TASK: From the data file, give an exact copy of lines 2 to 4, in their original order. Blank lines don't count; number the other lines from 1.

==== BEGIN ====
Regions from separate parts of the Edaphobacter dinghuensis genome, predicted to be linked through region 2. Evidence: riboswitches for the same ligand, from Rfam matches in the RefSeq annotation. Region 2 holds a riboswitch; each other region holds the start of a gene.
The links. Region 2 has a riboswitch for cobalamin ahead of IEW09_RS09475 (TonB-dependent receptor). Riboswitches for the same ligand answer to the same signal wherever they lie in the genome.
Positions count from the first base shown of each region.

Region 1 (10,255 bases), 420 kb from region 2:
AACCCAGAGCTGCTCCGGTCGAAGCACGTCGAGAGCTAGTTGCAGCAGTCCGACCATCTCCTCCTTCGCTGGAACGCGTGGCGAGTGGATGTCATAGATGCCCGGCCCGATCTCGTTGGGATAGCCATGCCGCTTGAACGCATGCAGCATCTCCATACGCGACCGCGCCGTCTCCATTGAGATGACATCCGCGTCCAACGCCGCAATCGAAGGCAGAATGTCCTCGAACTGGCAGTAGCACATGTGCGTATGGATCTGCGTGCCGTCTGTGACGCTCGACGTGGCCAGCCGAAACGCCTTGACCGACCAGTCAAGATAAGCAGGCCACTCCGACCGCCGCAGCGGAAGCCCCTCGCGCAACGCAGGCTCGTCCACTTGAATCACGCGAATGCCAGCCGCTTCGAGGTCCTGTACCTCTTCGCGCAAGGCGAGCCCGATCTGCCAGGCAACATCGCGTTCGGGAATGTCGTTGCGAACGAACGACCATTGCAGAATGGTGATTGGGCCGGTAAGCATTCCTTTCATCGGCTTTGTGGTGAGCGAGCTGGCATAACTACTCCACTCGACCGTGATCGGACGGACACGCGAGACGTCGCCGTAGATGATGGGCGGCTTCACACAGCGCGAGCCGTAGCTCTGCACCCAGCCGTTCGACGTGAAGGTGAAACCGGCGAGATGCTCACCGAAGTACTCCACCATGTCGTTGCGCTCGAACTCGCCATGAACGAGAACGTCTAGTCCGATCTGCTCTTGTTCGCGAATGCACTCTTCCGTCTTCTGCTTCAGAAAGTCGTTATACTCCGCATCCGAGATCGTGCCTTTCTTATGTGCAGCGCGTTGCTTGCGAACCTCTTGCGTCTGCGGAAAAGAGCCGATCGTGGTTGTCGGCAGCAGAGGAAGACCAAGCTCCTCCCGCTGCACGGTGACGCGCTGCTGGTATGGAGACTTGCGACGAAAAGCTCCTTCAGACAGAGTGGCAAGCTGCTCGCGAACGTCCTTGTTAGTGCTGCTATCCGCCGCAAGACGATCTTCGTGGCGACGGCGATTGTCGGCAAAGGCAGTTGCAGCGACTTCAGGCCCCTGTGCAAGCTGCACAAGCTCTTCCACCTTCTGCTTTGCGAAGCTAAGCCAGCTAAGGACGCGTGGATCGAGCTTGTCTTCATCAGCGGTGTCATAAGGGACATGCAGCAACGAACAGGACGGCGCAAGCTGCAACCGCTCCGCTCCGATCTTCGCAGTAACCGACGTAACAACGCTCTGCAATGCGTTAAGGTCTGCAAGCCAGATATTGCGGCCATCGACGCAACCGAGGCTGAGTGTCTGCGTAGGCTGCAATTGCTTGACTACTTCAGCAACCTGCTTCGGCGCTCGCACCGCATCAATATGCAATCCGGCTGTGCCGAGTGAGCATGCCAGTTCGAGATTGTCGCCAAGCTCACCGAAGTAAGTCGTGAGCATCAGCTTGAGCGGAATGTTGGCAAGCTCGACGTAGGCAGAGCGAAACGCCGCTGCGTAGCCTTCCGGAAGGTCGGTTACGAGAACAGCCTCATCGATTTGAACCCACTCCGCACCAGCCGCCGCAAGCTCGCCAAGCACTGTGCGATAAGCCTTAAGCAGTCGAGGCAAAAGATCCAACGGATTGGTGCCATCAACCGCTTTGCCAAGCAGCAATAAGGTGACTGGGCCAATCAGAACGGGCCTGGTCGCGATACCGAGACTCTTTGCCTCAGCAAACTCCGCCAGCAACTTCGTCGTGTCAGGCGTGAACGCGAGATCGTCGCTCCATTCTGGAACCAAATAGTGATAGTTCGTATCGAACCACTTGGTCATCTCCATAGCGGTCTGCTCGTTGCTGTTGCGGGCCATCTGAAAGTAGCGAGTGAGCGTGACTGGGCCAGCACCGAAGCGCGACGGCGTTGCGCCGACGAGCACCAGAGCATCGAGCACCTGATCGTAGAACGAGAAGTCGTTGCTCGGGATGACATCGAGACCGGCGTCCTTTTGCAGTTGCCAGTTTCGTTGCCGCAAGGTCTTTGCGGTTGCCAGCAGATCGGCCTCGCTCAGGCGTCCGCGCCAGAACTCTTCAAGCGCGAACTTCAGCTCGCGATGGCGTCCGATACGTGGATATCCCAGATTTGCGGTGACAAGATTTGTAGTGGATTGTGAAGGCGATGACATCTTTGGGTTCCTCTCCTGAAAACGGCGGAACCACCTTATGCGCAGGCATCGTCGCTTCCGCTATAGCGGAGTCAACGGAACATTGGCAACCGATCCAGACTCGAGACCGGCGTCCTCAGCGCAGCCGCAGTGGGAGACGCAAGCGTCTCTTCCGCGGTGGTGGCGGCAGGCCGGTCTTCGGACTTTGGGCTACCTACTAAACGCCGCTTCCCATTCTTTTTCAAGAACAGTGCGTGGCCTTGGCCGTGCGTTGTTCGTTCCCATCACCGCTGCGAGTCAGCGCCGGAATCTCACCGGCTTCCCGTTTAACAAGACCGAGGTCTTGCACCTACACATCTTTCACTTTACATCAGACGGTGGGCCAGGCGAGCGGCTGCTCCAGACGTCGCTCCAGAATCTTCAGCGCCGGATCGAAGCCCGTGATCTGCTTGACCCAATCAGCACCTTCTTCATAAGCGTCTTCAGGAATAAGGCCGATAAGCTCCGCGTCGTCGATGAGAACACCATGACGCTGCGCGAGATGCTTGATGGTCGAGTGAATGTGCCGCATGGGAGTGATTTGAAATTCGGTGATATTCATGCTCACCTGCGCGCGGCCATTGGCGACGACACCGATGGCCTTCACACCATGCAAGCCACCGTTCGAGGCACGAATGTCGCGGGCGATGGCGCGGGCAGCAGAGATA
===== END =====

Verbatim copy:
The links. Region 2 has a riboswitch for cobalamin ahead of IEW09_RS09475 (TonB-dependent receptor). Riboswitches for the same ligand answer to the same signal wherever they lie in the genome.
Positions count from the first base shown of each region.

Region 1 (10,255 bases), 420 kb from region 2: